The beef, bison, and grains tend to just make is very, very itchy. He doesn’t have any intolerances that we know of. He doesn’t itch himself to the point of being red, raw, of losing fur, but he just shouldn’t be this itchy. I am considering trying to find a dog safe mosquito spray for him. We used to give Jasper canned food with his meals, but sometimes he would get tired of it. The canned foods he had were Go! and Wellness (95% and CORE). Now he gets kibble with an Orijen freeze dried treat sprinkled on top (to entice him to eat it). For supper he often has Orijen freeze dried medallions, which he really enjoys. For snacks (and we know that these don’t make him itchy), he gets fruits and veggies, freeze dried treats, buddy biscuits (hard and soft ones), and ice chips/cubes.
- This reply was modified 7 years, 4 months ago by ab1028.
Some signs of food intolerances are itchiness, dry skin, skin irritations (ex: hot spots), digestive issues, yeast infections in the ear, but there are many more signs as each dog is different.
I never knew that, I though digestive troubles meant that there was a food intolerance. Thanks!Shasta220Member
I only just skimmed through the posts, so I might be a replaying record – but if you’re not able to track a food suspect, it might be environmental allergies. I heard you mention mosquitoes – that’s very possible, also some dogs are sensitive to grass, pollen, etc.
Maybe try adding a little spoonful of raw organic LOCAL honey to his food daily and see if that eventually helps. I’ve heard of honey working miracles on itchy allergy dogs. If you want a “quick fix”, then you could try Benadryl (or the equivalent for dogs, I’m assuming you can find allergy tabs)
So I’ve tried adding the coconut oil and my 11 yr old GSD will not touch it. Same with the raw honey, which I use. He has severe seasonal allergies and I know this would help. I’ve tried adding tiny amounts and even getting him to lick it off my hands. He just gives me the look! Any suggestions would be appreciated
The only suggestion I have for enticing your dog to eat coco oil is trying to melt it and see if he will lick it out of his bowl.
Only one of my cats will eat coco oil in his food, but it can’t be mixed completely in (or melted) because he won’t touch it. I have to hide a small solid amount in his food. The other cats will not touch their food if something is hiding or mixed into it. Sometimes they eat it alone in solid form or melted, when all else fails I just rub it onto their fur. My dog absolutely loves it no matter what and if I don’t watch him he will lick it off the cats fur! lol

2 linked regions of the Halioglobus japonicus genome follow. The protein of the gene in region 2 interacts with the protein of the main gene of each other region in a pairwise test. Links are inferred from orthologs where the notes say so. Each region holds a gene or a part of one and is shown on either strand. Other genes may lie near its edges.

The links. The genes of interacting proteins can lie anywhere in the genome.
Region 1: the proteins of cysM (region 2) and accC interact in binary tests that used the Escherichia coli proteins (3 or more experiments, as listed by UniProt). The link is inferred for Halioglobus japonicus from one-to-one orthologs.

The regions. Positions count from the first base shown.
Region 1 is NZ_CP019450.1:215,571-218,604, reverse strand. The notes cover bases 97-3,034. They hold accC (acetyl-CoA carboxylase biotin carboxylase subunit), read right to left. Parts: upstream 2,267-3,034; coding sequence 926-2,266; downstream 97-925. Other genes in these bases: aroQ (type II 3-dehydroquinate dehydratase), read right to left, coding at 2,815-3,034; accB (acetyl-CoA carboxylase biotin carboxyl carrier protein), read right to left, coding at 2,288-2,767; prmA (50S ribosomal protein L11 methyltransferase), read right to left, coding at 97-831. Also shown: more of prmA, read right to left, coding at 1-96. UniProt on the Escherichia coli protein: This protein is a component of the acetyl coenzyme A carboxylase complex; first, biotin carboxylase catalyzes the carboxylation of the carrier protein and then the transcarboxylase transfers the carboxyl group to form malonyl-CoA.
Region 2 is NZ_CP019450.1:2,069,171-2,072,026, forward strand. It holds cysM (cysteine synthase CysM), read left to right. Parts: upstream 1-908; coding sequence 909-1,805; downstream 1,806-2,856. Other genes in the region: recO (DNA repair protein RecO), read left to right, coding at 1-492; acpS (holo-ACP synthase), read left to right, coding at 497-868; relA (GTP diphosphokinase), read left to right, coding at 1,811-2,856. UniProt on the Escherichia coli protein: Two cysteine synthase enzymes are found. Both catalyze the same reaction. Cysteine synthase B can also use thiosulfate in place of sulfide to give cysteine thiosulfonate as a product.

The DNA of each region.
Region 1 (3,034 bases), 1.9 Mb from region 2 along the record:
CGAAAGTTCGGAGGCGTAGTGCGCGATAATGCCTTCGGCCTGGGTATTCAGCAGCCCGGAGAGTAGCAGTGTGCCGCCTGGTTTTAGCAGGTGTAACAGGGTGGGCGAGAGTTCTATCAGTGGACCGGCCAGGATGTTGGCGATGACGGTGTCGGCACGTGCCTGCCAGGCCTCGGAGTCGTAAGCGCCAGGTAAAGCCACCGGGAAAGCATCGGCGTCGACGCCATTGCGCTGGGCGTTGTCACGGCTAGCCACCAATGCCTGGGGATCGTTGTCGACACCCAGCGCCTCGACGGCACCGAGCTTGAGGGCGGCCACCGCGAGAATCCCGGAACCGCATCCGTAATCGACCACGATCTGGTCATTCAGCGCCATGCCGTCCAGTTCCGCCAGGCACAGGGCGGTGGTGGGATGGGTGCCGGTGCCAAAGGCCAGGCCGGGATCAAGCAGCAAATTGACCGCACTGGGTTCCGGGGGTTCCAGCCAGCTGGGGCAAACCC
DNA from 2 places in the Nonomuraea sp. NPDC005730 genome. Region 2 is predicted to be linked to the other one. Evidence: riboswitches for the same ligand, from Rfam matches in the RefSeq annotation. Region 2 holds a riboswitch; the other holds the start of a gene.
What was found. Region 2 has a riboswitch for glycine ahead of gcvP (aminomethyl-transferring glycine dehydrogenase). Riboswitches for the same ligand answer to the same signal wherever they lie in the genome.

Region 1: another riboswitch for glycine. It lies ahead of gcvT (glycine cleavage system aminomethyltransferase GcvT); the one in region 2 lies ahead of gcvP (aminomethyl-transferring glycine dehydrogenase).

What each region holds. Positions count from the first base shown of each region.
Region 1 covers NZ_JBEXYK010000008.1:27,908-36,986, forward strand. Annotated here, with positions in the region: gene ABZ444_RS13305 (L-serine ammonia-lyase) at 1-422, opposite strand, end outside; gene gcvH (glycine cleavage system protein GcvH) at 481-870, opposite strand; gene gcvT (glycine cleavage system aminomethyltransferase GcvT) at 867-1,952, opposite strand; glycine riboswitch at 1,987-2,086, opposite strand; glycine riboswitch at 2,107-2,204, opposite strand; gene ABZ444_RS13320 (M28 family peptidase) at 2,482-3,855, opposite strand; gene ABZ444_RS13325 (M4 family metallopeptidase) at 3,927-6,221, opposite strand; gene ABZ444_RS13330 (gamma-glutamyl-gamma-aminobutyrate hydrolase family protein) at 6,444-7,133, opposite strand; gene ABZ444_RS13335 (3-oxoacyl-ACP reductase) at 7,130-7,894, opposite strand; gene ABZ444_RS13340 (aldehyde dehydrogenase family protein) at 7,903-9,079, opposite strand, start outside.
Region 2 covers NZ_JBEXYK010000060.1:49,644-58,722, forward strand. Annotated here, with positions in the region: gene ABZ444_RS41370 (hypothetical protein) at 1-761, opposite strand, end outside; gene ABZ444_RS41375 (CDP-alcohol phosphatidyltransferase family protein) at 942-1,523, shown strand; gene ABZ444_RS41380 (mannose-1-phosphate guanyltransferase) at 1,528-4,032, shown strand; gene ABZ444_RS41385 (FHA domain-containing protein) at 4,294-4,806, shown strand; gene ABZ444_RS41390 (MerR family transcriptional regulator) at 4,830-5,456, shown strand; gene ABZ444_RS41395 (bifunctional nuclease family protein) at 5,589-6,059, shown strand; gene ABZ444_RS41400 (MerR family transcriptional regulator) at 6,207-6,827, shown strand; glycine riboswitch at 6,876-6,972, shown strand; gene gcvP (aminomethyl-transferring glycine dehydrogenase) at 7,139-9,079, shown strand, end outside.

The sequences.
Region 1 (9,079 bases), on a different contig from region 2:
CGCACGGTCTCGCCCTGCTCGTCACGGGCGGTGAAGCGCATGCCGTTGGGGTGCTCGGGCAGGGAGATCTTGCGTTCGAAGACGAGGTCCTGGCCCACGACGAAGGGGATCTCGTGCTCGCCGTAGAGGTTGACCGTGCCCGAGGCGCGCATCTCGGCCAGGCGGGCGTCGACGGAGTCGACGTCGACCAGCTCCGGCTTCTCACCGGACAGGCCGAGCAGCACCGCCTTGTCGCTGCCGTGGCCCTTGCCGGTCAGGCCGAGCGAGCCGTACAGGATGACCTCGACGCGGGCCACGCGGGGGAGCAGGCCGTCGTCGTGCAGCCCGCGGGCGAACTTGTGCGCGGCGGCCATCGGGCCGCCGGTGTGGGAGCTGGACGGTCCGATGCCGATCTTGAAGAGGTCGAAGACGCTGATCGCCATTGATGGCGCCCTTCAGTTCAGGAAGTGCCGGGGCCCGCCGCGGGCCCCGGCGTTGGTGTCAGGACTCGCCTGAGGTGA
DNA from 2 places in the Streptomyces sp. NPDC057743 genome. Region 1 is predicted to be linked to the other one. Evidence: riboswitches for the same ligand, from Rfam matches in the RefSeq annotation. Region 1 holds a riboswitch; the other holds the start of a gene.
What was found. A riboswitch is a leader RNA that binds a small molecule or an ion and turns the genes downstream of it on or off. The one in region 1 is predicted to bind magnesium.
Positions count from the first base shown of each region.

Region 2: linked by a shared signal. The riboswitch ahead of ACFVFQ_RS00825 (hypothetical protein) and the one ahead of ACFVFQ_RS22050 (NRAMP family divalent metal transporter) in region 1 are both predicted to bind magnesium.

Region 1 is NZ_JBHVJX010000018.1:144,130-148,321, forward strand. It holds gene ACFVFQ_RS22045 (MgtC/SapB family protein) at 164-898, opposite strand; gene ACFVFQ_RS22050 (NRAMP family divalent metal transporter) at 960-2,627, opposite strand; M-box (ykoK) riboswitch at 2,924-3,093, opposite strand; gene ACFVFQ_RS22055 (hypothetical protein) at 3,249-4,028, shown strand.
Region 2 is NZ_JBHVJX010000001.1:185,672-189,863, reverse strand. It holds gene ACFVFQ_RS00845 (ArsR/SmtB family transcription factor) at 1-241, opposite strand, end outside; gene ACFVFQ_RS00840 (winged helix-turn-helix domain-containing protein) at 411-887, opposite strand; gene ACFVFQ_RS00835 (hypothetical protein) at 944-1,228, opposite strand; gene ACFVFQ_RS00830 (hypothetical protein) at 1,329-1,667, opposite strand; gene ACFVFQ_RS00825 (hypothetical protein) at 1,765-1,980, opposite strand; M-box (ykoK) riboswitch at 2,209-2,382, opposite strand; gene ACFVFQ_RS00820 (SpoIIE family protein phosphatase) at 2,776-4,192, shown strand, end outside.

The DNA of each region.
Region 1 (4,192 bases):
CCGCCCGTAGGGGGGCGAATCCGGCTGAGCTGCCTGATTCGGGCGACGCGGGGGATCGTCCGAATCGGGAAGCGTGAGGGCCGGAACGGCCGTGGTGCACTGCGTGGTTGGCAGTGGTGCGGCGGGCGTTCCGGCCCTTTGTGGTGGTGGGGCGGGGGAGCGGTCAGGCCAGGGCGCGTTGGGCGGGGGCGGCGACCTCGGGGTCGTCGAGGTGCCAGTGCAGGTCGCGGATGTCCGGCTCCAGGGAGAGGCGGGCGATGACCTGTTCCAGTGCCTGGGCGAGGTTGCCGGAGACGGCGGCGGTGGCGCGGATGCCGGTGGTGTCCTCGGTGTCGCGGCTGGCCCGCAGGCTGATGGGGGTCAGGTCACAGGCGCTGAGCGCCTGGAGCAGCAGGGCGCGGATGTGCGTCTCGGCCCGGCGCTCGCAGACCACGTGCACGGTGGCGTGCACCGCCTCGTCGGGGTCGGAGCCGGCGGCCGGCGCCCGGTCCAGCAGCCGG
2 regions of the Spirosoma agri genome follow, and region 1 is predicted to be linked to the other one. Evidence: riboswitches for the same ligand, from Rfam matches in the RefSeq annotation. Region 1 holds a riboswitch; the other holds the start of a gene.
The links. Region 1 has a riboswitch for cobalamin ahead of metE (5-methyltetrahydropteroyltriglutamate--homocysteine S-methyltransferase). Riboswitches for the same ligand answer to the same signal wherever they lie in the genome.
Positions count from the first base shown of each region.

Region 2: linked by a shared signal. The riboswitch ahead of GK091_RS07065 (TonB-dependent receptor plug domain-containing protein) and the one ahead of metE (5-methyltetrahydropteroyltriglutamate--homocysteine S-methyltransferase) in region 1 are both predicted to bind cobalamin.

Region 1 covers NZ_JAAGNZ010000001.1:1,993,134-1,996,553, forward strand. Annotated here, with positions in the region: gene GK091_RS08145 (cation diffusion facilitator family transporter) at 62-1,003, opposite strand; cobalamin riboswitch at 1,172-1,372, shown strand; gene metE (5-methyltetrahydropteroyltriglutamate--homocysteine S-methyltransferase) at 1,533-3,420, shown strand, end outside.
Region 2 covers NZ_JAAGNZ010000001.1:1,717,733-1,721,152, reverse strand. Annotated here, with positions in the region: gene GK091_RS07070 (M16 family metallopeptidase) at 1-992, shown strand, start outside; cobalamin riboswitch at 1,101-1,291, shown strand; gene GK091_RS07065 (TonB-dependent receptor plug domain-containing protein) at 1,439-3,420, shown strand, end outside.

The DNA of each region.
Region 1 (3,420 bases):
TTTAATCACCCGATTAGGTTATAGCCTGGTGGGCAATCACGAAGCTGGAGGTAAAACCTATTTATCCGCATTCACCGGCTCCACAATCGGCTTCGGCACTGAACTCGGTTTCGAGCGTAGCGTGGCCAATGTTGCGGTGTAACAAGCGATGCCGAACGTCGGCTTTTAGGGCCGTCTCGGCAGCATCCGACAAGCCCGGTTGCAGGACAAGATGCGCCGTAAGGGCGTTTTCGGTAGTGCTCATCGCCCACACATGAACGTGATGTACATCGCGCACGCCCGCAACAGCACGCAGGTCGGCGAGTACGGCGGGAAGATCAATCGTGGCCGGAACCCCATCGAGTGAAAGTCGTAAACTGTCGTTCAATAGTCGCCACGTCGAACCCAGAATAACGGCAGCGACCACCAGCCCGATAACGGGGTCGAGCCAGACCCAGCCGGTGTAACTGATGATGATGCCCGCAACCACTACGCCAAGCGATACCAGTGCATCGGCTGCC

Sometimes added supplements don’t agree with our pets and he may also be telling you this by not eating it.
As for the honey I have never had a pet with seasonal allergies, but definately would try either local raw honey or local bee pollen if they did. Since honey doesn’t interest him, I would look into bee pollen. I would imagine it is easier to administer. Here’s a few links with more info on bee pollen and honey. Good luck!OnyxMomMember
The first time I tried feeding onyx coco oil I tried to mix it into his food. He didn’t touch it. Then I put the solidified coco oil on a treat and he sniffed at it. So then I sat down beside him with the coco oil on the treat and opened his mouth and put a little bit on it. He licked his lips and seemed to like it. The next few days I fed him the coco oil the same way, I’d take a little and put it in his mouth. He also knows that when he is done eating the oil he gets the treat, so he has something to look forward to. Nowadays Ive graduated to being able to put it on the side of his food bowl and him licking all of it off. He still gets his treat of course!
Thank you all for the suggestions! Some of these I have tried and some I have not. I will update as I put them in the practice.Shasta220Member
My Labrador loved coco oil. Then one day, she completely refused it! I decided to melt it and pour it over the food….it solidified when it touched the bottom of the bowl, and she ended up wasting a lot of kibble.
People on here suggested I take her off of it for a few days then give her smaller quantities. Bingo! That worked! I waited a few days, and then she would (most of the time) eat it without a problem.
When she is seeming picky, I will melt it, pour it over her food, and then pour about 1/2c hot water over (enough to cover the food completely). That way the coco oil won’t solidify and gets distributed evenly. I’m sure you could add some canned food, chicken broth, or something else to hide the flavor if your dog doesn’t like it anymore…
Thanks again for all the feedback. I had success last night. I mixed it a few hours early with some kibble and warm water and let it soak for several hours so that the food dried out a bit. He ate that fine. His diet is mostly raw so I havent figured out how I’m going to incorporate it into the raw yet. Hopefully if I get him used to the taste of it in some kibble he won’t mind it mixed into the raw.